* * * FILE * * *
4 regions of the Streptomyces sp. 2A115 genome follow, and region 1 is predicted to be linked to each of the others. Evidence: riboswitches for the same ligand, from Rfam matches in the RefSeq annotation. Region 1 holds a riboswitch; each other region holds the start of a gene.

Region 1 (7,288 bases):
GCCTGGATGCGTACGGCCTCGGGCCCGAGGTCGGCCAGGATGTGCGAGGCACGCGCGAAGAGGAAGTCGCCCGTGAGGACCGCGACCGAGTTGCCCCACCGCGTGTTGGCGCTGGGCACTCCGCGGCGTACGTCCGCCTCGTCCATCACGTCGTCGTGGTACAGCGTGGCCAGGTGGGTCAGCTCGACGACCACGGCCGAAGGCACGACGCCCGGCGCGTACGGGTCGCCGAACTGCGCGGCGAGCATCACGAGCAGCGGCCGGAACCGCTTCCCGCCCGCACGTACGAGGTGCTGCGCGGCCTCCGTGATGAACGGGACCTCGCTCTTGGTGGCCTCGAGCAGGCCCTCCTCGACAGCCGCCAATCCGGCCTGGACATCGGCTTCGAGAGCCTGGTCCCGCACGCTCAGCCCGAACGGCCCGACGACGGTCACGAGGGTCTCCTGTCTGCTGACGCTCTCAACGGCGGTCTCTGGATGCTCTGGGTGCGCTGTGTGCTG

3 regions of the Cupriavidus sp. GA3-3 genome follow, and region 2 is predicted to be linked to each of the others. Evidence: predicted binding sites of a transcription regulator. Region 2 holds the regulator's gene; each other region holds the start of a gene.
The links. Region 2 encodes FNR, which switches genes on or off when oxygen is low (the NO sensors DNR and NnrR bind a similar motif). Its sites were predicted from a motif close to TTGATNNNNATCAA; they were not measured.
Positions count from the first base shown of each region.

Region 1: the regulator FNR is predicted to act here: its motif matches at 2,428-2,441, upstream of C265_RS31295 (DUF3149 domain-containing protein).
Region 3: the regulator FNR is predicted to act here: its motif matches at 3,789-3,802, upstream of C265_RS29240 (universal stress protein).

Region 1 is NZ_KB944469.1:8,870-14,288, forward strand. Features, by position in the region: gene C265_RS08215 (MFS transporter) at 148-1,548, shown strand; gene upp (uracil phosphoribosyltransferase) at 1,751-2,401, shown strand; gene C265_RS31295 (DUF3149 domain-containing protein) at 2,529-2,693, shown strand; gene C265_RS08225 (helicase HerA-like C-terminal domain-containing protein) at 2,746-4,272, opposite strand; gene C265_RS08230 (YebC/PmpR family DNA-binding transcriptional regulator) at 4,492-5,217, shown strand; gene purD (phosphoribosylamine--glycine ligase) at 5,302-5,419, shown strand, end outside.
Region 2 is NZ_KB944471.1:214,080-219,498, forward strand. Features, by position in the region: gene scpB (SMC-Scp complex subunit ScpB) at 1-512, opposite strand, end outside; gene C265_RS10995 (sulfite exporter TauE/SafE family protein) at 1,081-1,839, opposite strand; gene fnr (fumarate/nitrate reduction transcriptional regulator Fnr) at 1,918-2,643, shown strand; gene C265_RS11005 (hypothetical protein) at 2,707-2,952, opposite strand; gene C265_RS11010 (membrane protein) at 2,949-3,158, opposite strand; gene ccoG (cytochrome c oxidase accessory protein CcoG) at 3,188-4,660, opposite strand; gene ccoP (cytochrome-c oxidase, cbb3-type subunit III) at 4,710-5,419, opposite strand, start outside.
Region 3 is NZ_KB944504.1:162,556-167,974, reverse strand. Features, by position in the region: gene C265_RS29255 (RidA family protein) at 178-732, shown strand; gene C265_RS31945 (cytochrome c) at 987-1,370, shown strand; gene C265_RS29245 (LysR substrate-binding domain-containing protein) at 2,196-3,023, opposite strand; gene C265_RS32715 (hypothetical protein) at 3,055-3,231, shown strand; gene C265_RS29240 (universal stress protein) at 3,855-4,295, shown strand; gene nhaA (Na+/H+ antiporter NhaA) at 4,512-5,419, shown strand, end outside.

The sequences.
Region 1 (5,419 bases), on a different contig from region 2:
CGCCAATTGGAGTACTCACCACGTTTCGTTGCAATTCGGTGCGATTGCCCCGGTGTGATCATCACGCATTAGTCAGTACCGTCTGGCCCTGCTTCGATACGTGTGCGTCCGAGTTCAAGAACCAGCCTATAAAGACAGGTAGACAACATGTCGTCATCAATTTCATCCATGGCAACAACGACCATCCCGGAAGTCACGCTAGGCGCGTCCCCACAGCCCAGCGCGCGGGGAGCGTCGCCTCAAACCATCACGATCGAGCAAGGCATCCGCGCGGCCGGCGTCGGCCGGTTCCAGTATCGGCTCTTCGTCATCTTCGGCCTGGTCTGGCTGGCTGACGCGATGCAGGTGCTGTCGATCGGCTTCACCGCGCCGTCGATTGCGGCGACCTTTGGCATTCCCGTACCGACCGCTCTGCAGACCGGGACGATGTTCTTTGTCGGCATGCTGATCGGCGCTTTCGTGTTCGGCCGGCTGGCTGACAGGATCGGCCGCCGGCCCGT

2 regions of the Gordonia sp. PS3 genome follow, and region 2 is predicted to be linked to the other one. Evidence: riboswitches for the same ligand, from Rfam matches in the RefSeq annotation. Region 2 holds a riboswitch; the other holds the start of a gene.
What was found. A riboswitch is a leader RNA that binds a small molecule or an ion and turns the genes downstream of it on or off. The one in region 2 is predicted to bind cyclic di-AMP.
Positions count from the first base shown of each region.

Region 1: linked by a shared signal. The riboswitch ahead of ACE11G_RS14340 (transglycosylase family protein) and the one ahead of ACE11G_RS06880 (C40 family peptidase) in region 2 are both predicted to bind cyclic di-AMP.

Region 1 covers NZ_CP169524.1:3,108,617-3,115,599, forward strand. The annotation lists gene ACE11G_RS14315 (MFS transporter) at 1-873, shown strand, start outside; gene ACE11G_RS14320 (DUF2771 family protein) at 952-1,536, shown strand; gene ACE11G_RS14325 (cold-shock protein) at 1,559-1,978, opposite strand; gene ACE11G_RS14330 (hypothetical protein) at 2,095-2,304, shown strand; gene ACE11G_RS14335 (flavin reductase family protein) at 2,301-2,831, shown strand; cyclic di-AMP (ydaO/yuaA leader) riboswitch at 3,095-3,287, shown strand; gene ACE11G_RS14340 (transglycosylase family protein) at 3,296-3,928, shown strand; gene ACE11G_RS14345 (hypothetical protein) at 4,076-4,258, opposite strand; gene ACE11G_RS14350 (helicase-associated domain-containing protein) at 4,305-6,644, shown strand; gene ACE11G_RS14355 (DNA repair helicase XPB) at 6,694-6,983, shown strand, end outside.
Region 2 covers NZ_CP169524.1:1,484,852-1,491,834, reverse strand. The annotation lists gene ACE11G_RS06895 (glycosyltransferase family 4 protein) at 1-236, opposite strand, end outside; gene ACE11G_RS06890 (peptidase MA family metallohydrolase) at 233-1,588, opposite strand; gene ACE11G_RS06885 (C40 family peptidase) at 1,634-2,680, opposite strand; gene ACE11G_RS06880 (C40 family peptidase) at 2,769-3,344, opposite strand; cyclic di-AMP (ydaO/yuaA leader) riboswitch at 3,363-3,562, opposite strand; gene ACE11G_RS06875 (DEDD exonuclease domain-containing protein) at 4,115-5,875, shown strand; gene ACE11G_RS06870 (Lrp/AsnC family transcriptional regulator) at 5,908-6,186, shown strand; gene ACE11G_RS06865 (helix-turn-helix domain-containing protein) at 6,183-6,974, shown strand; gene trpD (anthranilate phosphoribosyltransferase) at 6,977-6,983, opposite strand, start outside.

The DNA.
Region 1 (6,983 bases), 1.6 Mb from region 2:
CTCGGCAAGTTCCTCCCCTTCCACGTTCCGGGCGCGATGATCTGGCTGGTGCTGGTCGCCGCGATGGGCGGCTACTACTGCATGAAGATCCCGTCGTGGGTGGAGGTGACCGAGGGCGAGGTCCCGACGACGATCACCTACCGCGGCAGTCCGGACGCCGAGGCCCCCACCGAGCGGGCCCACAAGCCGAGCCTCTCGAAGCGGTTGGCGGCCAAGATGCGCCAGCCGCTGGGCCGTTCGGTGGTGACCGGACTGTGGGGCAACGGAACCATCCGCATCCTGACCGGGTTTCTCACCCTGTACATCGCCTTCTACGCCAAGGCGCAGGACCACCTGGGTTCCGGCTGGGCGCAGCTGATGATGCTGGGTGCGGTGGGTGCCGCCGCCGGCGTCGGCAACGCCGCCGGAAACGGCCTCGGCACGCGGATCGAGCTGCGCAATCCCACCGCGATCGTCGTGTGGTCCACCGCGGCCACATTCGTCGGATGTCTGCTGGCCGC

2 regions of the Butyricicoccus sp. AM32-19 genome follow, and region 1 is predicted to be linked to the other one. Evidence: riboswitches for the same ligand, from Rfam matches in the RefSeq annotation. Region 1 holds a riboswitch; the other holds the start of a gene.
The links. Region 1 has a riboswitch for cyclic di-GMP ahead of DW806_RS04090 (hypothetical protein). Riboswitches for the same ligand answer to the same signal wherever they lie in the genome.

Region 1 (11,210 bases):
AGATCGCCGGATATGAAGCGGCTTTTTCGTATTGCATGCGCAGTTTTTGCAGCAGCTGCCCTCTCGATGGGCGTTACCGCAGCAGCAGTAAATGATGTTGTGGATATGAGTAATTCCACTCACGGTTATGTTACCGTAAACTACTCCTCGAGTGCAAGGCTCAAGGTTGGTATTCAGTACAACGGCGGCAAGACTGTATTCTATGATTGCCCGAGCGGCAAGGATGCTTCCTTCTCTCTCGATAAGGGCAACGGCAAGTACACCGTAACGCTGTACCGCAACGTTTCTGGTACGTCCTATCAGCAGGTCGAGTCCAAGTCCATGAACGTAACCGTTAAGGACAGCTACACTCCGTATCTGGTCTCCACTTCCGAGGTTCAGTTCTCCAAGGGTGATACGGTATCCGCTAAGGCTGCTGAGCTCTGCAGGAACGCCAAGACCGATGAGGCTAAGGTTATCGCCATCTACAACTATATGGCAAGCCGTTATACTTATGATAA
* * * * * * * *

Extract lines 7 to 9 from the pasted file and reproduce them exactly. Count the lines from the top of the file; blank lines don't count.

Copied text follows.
Region 1: the regulator FNR is predicted to act here: its motif matches at 2,428-2,441, upstream of C265_RS31295 (DUF3149 domain-containing protein).
Region 3: the regulator FNR is predicted to act here: its motif matches at 3,789-3,802, upstream of C265_RS29240 (universal stress protein).

Region 1 is NZ_KB944469.1:8,870-14,288, forward strand. Features, by position in the region: gene C265_RS08215 (MFS transporter) at 148-1,548, shown strand; gene upp (uracil phosphoribosyltransferase) at 1,751-2,401, shown strand; gene C265_RS31295 (DUF3149 domain-containing protein) at 2,529-2,693, shown strand; gene C265_RS08225 (helicase HerA-like C-terminal domain-containing protein) at 2,746-4,272, opposite strand; gene C265_RS08230 (YebC/PmpR family DNA-binding transcriptional regulator) at 4,492-5,217, shown strand; gene purD (phosphoribosylamine--glycine ligase) at 5,302-5,419, shown strand, end outside.